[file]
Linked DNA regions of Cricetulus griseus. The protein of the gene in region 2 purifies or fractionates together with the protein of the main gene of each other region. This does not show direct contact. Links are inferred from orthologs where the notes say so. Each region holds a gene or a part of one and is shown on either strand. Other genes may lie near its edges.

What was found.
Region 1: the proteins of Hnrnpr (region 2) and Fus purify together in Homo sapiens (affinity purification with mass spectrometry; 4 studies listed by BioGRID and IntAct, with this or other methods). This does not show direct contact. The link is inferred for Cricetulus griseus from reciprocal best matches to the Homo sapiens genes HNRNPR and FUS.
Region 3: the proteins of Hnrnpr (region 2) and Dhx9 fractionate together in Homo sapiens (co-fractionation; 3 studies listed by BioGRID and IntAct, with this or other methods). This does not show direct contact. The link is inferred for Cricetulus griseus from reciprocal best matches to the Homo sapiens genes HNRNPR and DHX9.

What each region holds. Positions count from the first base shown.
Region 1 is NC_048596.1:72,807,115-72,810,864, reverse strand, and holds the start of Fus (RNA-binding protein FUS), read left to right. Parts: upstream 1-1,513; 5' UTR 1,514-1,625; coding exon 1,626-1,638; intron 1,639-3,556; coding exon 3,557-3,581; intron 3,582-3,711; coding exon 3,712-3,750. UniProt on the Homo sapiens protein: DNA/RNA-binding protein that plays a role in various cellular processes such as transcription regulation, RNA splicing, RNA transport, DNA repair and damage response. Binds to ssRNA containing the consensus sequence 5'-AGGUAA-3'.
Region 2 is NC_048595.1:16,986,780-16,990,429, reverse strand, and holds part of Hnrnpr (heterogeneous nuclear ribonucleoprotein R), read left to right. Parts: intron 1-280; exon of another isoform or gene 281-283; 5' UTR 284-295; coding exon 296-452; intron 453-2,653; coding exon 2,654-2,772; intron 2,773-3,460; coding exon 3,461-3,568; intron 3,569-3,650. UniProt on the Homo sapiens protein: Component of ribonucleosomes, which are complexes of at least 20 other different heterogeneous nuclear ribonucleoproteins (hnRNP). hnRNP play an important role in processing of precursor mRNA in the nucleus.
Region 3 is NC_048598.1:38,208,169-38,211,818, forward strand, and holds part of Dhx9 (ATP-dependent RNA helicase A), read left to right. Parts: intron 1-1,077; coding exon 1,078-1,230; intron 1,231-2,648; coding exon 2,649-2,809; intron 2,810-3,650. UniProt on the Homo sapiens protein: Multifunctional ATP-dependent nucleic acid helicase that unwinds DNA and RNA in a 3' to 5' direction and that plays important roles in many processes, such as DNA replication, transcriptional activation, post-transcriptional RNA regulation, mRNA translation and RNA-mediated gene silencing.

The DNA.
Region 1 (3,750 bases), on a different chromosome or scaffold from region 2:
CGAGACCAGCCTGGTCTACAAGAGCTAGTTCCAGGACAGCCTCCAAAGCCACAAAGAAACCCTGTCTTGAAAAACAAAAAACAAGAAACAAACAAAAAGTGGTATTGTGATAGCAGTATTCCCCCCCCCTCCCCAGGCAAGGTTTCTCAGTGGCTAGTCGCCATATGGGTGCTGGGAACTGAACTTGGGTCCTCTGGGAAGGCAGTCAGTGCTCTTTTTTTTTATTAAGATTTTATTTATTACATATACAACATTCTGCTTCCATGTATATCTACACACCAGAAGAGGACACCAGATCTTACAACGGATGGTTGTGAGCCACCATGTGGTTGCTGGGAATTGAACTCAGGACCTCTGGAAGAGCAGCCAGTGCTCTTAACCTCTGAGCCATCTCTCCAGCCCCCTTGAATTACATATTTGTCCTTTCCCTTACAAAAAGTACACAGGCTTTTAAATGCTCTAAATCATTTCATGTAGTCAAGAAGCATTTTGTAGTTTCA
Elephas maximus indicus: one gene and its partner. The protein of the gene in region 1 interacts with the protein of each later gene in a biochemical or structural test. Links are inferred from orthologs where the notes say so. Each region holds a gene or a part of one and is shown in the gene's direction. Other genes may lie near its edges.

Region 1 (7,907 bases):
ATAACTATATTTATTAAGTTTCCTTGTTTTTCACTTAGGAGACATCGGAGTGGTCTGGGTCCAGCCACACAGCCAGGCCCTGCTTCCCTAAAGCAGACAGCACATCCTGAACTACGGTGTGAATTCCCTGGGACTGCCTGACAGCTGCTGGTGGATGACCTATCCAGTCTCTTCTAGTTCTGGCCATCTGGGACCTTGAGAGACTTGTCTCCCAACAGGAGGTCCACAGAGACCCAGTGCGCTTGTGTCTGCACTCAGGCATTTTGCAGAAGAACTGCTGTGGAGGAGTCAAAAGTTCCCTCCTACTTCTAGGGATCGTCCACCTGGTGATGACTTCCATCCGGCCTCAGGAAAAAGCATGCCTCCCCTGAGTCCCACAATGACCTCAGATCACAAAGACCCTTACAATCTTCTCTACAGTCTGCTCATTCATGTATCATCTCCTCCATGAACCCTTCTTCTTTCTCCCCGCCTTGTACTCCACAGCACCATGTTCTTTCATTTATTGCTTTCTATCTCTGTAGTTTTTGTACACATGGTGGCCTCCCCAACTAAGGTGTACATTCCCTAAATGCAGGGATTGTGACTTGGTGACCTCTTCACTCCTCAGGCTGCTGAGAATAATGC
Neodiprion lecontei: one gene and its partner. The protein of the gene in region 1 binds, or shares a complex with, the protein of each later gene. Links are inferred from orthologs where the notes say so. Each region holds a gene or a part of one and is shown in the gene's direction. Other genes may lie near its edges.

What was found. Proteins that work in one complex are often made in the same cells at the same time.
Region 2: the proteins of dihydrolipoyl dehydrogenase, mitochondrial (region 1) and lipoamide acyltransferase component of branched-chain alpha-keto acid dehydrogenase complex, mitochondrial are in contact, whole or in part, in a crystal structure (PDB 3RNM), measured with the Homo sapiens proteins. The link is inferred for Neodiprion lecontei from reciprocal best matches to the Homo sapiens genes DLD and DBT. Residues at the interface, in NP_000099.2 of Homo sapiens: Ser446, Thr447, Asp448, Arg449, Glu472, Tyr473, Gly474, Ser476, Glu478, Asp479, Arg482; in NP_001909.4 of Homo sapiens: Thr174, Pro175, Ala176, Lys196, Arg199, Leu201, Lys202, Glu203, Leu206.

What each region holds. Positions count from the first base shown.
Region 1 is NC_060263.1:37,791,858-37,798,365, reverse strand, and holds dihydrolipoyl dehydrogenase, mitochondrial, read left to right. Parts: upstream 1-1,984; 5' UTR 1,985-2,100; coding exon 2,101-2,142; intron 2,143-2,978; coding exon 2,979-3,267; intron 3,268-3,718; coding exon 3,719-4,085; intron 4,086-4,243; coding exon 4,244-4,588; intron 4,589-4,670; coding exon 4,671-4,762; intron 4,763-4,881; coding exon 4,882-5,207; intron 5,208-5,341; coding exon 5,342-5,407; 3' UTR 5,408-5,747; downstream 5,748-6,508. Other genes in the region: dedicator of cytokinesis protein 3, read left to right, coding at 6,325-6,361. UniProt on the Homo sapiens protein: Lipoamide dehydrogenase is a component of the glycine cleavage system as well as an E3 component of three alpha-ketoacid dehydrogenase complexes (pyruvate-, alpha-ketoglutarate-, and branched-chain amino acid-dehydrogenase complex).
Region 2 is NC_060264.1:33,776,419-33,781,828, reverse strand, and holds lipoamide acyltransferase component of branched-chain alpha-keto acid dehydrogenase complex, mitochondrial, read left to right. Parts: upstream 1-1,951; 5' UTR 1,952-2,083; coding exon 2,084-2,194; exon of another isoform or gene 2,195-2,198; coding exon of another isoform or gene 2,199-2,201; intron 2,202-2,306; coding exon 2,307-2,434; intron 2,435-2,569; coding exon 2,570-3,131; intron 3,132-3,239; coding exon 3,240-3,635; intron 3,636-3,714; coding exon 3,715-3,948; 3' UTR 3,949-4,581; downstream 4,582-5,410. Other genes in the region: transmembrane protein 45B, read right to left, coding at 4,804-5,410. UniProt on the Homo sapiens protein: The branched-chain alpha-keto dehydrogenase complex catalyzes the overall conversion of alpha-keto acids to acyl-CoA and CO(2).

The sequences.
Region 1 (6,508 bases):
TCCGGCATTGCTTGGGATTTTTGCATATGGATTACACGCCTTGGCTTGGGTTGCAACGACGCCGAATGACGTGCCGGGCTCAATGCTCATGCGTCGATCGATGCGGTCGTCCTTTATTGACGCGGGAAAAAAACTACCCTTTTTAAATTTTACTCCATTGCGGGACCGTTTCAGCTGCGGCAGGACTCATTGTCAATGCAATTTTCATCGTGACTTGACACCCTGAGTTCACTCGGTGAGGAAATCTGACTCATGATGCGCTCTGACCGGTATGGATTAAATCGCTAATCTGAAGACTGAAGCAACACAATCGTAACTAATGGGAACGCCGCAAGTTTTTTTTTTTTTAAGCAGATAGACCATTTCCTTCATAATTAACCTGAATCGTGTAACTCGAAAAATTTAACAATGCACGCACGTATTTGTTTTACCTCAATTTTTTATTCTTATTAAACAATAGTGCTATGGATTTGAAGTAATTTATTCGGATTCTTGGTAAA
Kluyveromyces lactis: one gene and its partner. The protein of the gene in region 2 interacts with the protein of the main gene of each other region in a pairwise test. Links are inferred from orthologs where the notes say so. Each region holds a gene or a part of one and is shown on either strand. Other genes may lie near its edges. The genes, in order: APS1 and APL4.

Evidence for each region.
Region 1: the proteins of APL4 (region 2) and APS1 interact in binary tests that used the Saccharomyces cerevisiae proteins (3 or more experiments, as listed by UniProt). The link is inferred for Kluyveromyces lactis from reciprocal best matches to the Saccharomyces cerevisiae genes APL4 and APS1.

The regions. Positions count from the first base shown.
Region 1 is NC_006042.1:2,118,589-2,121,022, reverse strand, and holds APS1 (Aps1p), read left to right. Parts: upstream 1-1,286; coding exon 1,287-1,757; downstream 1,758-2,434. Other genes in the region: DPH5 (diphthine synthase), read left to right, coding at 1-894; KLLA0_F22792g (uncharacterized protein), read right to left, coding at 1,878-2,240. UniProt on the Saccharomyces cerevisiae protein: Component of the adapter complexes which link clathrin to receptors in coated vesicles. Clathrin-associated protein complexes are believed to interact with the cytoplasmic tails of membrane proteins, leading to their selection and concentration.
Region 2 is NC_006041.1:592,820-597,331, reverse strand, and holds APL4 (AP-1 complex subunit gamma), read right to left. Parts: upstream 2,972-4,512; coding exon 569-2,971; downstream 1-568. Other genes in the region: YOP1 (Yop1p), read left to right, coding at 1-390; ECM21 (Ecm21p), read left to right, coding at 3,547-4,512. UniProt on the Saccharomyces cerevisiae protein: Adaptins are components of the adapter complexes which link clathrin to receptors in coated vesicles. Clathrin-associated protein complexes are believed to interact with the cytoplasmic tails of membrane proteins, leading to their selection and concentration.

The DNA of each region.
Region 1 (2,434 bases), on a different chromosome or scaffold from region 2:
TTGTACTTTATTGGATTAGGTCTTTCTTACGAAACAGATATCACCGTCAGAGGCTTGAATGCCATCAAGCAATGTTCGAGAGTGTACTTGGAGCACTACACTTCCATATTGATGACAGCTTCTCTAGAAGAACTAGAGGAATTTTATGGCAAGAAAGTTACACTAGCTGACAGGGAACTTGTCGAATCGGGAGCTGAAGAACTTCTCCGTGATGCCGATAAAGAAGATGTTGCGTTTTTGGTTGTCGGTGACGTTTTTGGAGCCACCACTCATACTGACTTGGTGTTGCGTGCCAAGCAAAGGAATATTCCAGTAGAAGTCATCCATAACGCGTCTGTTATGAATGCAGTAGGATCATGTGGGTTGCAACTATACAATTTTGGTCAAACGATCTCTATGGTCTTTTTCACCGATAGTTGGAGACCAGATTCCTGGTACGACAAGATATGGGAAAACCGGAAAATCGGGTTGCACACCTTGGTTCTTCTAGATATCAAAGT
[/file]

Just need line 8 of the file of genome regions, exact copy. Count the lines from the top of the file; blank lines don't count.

Region 3 is NC_048598.1:38,208,169-38,211,818, forward strand, and holds part of Dhx9 (ATP-dependent RNA helicase A), read left to right. Parts: intron 1-1,077; coding exon 1,078-1,230; intron 1,231-2,648; coding exon 2,649-2,809; intron 2,810-3,650. UniProt on the Homo sapiens protein: Multifunctional ATP-dependent nucleic acid helicase that unwinds DNA and RNA in a 3' to 5' direction and that plays important roles in many processes, such as DNA replication, transcriptional activation, post-transcriptional RNA regulation, mRNA translation and RNA-mediated gene silencing.